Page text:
Global Crypto Standards Needed, Warns IMF

October 5, 2021
The International Monetary Fund (IMF) has published its latest report on crypto-assets, cautioning that the opportunities that the industry presents also come with plenty of risks.

The International Monetary Fund (IMF) has published its latest report on crypto-assets, cautioning that the opportunities that the industry presents also come with plenty of risks.

Policymakers internationally need to implement standards on cryptocurrencies to minimise the risk of regulatory arbitrage in the payments space, as well as when dealing with issues such as money laundering.

“The absence of effective supervision and regulatory frameworks can create regulatory arbitrage and curtail enforcement,” the report warns.

For example, consumers are able to access crypto-assets through global crypto exchanges and/or wallets, even though these providers may lack a presence in the local market.

“The use of sovereign currencies on these platforms can occur through third-party payment processing companies taking advantage of regulatory loopholes,” the report points out.

Some jurisdictions, such as Malaysia, Nigeria and Turkey, recently imposed restrictions on payments and/or transactions through global exchanges, such as Binance.

But these actions are unable to prevent on-chain transactions. For example, person-to-person (P2P) transfers through online chatrooms or the use of decentralised exchanges to complete transactions.

Meanwhile, the anonymity that drove the popularity of crypto-assets to start with, as well as the lack of global standards, has in conjunction made it more challenging for regulators to supervise and monitor the space.

This has created significant data gaps globally, according to the report. For example, regulators may be able to trace crypto transactions that take place on the blockchain, but they will not be able to see the parties that are involved in the blockchain.

Those involved in a crypto transaction may be based across several jurisdictions, with varied regulatory approaches. For example, there are no uniform rules at the EU level yet, although countries such as Singapore have allowed crypto platforms to apply for the same licence as payments institutions.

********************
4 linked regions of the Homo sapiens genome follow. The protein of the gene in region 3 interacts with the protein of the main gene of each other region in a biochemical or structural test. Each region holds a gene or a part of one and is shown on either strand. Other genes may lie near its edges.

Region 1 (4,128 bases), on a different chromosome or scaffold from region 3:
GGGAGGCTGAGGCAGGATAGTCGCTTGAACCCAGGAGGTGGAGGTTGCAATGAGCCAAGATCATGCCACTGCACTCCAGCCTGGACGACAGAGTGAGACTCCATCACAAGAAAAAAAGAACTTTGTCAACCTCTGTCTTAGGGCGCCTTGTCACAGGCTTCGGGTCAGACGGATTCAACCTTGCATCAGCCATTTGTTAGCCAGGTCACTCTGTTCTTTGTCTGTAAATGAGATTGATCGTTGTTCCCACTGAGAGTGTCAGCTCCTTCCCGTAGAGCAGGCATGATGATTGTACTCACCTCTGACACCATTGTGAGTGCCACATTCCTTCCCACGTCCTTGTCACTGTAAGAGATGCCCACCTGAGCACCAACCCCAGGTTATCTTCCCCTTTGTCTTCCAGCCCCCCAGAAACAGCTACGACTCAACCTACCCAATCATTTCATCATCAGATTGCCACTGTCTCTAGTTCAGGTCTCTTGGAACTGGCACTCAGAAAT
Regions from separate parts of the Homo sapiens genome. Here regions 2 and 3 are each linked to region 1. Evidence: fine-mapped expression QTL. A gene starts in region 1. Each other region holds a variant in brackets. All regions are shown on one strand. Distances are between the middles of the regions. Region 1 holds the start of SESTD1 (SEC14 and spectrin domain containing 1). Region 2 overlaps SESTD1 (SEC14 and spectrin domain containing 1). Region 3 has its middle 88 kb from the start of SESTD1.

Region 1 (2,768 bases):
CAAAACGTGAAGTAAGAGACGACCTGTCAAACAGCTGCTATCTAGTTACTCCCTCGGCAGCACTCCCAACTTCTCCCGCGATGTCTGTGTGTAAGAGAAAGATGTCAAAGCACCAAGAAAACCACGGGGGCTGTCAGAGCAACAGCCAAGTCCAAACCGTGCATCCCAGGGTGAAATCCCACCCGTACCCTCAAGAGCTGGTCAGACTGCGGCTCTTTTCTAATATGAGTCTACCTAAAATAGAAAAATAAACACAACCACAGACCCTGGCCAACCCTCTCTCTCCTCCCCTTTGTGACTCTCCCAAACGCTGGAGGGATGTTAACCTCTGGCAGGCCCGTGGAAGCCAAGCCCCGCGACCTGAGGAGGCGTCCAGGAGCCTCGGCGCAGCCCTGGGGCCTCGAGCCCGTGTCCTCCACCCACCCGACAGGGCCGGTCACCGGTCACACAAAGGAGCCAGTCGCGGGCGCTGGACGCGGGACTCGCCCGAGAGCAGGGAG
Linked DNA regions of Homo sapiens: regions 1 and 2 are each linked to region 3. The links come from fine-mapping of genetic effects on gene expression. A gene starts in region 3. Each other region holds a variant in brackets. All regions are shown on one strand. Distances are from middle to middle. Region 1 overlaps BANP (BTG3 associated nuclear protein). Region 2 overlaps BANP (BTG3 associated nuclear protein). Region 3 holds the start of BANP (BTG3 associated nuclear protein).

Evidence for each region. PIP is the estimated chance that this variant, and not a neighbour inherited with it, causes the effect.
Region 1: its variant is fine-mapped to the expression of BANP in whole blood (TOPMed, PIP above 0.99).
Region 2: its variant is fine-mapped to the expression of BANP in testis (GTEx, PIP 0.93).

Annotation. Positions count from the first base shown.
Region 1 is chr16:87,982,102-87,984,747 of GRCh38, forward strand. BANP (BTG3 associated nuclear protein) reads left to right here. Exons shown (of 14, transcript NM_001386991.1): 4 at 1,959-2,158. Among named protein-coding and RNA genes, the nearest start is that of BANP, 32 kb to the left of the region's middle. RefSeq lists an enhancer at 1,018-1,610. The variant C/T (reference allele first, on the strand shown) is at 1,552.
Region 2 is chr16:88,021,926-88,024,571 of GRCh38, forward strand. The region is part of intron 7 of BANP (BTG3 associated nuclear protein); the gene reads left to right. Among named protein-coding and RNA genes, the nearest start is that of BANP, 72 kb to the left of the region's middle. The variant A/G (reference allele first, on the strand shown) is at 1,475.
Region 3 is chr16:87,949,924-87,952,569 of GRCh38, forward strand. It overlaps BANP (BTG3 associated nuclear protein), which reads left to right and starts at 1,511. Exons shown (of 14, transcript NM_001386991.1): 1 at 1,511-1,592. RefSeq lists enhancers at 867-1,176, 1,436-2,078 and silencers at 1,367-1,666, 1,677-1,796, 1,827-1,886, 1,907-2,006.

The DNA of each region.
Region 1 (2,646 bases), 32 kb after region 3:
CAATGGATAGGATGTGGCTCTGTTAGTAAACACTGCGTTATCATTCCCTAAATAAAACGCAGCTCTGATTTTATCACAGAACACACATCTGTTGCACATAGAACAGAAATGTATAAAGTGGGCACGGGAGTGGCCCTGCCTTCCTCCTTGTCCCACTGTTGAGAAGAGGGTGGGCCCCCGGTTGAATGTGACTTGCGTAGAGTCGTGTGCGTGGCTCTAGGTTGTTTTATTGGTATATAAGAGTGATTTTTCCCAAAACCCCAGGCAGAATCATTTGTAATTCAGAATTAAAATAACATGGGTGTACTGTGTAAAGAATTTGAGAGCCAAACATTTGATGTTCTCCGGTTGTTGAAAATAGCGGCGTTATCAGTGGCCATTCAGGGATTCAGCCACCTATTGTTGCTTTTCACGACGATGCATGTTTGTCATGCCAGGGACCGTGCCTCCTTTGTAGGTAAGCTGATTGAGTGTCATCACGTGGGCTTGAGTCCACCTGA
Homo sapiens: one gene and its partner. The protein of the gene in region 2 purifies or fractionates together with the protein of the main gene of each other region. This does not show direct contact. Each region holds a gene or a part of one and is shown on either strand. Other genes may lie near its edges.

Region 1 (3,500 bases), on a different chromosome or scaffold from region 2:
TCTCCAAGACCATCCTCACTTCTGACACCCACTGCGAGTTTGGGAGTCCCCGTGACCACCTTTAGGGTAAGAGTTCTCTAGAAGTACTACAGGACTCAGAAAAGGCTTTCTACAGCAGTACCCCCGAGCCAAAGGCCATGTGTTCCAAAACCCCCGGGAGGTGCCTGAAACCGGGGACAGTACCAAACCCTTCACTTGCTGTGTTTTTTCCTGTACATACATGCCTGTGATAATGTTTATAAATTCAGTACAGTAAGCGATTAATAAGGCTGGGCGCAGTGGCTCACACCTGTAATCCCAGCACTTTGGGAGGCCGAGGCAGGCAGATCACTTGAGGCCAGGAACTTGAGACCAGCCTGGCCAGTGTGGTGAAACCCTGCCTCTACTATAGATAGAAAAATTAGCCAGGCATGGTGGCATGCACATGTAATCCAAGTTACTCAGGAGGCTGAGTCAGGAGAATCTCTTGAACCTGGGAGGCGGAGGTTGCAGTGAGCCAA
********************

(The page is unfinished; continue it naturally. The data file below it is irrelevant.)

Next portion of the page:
Despite some progress through the obligations for crypto-asset providers set out by the Financial Action Task Force (FATF), their implementation is still at an early stage and there have been notable delays in the implementation of guidance, including the so-called travel rule, which means that crypto firms must obtain, hold and exchange information about the originators and beneficiaries of virtual asset transfers.

In July, FATF warned that a lack of global travel rule compliance is holding the private sector back from meeting anti-money laundering standards for virtual assets.

“Monitoring the activity of crypto-asset service providers is complicated by limited, fragmented, and, in some cases, unreliable data,” the IMF report warns, adding that public data sharing by crypto-asset providers is currently mostly voluntary and lacks a standardised approach.

For these reasons, the IMF has urged authorities internationally to take decisive, coordinated and swift actions to ensure that benefits are able to be realised, while ensuring vulnerabilities do not drive the sector to become a systemic risk for the financial services industry.

In spite of the clear risks, the IMF does see the potential for the rise of crypto-assets to foster better financial inclusion. In particular, there is a good opportunity to disrupt the international remittances market: “The payment rails of crypto-assets can make some of these services faster and cheaper, especially through the integration of stablecoins, which allow for a stable unit of account.”

This has helped support better financial inclusion in previously unbanked parts of the world, the report concludes.

Our premium content is available to users of our services.

To view articles, please Log-in to your account, or sign up today for full access:

Opt in to hear about webinars, events, industry and product news

To find out more about Vixio, contact us today
No items found.